However Erazmus still keeps a keen, fatherly eye on each of them and uses his machine to check that all is well in their new homes.
At the approach of the festive season, the professor begins to prowl around the many workshops, inventing rooms and creative corners of Steampunk-Shrunk Towers in search of the perfect gifts for these much-loved young people to whom he has been guardian for so long. It is with great care and delight that he selects the perfect gift for each of them.
Of course, because of the clever construction of the scrying machine, Erazmus has the added pleasure of being able to watch the reactions of his wards as they open their parcels, no matter how far away they are now living.
Here is Ruby, who moved away long ago. For her the Professor has chosen one of these delicate holographic scrying mirrors.
He hopes that this will encourage her to keep in touch and let him know what she is up to these days, but he’s not sure that his plan will succeed.
This is young Rufus, who moved away to begin a career as an inventor and travelling showman and was a great favourite of Erazmus’s.
To this enterprising young man, Professor Erasmus has chosen to give this time machine, as soon as it’s finished.
Young Henry, here, travelled to the East Coast of the United States some time ago and promptly changed his name.
The professor has decided to send him a robot to assist with the routine jobs involved in working the time machine.
Little Molly has, he knows, gone to an excellent new home in North Wales. However he has decided to send her some more books, as she can never have enough.
The content of this post is now on sale in miniature book format in the SteampunkDollsHouse, with even more illustrations. It can be bought either as a finished book or as a downloadable DIY page, which can be printed out and made up, with full instructions.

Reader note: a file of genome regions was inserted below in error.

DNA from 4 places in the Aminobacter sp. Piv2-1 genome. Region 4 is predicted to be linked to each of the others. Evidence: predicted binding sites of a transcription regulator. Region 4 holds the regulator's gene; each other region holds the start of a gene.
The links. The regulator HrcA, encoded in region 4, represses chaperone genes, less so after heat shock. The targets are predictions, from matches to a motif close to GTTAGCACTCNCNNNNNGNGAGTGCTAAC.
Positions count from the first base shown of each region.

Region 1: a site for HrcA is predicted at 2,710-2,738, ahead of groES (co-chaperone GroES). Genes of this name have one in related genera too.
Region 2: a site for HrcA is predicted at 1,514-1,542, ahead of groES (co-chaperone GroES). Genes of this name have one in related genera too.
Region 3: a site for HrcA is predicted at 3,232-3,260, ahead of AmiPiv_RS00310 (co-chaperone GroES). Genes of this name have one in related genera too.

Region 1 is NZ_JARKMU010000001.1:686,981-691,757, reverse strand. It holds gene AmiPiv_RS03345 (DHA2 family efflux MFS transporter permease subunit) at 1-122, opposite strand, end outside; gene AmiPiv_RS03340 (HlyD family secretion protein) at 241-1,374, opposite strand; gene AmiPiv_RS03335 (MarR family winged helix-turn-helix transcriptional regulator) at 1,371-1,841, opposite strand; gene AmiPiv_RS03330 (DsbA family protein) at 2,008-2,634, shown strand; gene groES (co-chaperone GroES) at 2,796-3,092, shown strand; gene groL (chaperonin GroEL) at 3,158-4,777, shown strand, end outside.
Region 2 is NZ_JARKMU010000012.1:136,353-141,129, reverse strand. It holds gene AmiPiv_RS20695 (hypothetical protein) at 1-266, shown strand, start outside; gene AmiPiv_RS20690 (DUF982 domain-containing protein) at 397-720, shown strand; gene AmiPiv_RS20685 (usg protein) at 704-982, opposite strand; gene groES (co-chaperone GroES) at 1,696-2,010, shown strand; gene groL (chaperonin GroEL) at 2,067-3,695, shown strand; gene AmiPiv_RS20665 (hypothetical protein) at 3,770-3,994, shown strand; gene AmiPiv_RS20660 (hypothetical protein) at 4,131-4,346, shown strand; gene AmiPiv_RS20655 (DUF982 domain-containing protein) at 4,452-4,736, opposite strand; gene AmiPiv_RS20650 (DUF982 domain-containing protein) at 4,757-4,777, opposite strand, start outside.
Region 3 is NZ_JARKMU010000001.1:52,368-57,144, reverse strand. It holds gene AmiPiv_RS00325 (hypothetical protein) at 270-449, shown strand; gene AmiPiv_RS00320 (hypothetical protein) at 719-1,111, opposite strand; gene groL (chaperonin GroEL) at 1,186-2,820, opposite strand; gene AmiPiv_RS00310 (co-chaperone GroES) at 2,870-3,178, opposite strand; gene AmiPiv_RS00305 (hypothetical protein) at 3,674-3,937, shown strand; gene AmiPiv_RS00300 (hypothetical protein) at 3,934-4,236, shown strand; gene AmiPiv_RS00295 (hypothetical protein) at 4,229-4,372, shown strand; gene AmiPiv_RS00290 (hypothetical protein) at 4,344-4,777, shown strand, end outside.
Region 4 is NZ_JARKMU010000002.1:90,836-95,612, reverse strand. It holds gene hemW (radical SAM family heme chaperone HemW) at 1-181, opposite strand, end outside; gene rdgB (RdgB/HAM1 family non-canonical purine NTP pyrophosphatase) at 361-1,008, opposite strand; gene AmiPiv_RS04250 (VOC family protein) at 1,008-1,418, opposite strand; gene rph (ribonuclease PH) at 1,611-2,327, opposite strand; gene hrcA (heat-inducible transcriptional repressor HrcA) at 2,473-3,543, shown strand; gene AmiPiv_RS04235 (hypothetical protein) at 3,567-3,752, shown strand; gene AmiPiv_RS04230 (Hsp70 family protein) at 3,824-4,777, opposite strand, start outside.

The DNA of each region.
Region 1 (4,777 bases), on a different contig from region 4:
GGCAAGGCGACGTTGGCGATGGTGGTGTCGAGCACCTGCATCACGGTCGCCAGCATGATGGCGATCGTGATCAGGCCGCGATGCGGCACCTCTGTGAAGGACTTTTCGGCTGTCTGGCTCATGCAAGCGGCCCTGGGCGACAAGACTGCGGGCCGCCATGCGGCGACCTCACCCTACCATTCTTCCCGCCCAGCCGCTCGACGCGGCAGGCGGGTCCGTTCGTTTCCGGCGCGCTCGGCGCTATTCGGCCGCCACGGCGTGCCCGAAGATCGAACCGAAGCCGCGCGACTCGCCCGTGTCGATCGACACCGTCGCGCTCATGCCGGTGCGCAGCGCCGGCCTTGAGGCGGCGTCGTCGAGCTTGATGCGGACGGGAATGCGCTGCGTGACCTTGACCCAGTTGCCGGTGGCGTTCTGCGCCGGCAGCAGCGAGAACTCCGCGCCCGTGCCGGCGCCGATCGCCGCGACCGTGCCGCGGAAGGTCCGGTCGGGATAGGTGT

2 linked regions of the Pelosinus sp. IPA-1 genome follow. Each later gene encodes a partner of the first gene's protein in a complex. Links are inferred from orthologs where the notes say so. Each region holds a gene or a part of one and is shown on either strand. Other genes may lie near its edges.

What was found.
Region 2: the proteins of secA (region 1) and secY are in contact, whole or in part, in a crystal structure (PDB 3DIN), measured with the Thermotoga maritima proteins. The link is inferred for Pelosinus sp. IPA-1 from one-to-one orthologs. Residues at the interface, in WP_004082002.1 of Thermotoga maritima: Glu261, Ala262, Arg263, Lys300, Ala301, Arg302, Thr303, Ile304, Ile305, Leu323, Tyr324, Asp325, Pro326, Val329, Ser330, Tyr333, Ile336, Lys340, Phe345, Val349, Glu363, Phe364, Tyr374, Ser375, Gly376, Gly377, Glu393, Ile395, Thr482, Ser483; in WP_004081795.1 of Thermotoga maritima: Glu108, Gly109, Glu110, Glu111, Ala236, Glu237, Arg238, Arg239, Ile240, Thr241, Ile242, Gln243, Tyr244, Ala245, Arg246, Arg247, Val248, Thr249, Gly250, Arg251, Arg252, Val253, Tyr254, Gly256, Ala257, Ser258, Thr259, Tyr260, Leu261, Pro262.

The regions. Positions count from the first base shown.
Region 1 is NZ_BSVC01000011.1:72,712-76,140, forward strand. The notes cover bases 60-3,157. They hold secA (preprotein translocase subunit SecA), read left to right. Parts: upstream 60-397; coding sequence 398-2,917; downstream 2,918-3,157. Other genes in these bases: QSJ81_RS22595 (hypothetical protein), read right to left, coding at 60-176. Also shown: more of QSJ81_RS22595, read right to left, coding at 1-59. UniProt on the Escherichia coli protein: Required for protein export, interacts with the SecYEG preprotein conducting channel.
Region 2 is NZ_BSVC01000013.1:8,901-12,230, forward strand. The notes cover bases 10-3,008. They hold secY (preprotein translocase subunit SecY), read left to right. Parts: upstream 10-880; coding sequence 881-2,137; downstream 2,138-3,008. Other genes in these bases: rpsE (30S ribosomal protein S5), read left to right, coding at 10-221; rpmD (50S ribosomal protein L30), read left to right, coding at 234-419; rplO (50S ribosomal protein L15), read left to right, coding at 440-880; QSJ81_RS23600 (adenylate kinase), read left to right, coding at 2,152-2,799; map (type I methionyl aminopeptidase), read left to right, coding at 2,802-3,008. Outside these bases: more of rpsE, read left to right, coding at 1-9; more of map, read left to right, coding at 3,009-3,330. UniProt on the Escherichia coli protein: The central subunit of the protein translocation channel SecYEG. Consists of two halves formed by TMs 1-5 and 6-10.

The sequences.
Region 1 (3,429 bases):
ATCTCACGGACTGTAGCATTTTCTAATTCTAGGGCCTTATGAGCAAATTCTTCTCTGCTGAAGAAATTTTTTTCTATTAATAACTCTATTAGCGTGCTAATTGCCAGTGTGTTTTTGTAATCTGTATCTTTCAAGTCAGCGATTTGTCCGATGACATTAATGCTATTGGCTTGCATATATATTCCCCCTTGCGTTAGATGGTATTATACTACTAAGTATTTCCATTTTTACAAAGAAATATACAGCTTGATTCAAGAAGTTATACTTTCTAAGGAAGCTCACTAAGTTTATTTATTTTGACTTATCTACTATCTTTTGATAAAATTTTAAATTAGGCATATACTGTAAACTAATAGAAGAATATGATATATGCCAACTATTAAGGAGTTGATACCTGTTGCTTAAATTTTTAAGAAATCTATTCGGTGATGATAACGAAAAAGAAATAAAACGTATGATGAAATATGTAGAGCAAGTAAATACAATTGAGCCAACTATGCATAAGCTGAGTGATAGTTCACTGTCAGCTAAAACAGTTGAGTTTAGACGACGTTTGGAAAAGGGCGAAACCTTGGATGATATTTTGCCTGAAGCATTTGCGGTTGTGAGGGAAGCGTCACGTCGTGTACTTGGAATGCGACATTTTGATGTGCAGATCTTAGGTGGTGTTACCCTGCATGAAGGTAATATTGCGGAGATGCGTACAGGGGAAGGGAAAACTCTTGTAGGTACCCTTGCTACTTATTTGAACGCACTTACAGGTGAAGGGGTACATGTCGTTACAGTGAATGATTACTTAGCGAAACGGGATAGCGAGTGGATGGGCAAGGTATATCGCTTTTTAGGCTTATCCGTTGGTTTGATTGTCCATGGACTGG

The Professor and his Scrying Room are also available there, at this link.
Steampunk Christmas? The words don’t go together too well, do they?
Vague images of a brown and black clad Santa in a filthy coal-fuelled sleigh, hauled by robot reindeer, or a rusty artificial tree made with cogs of diminishing sizes…
Nevertheless, we do have our own line in suitably eccentric tree decorations. The Wild and Wonky Decorations are a splendid mix of beads, coiled wire, charms and curiosities. The odd vintage watch cog, key or teapot may be thrown in for good measure.
Let no one accuse us of having a bah humbug approach to the festive season.
We were delighted with the number of people (mothers and daughters, mostly) who rushed at our recent stall at the Glastonbury Folk Craft Market, crying, “Oh look at those robots/ time machines/ gadgets! Dad/Uncle Jim/your brother would love one of those.”
Many an item was purchased to be hidden away for Christmas.
Last but by no means least are our tiny 12th scale books. All were written in house and each has a full text and coloured cover. Several are also lavishly illustrated. There are steampunk stories, a catalogue of Robottom’s robots, a time-traveller’s companion, as well as books of spells, charms and potions. If you’ve left it too late to have them posted, many are also available in Do-It-Yourself format as instant printable downloads. All you (or the recipients) need is a printer, a glue stick and a pair of scissors or craft knife. Full instructions are provided.
Browse the Steampunk Dolls House for all titles available and if you like a bargain, do check the very special price on our DIY book bundle, with a selection of 5 books for less than £1 each.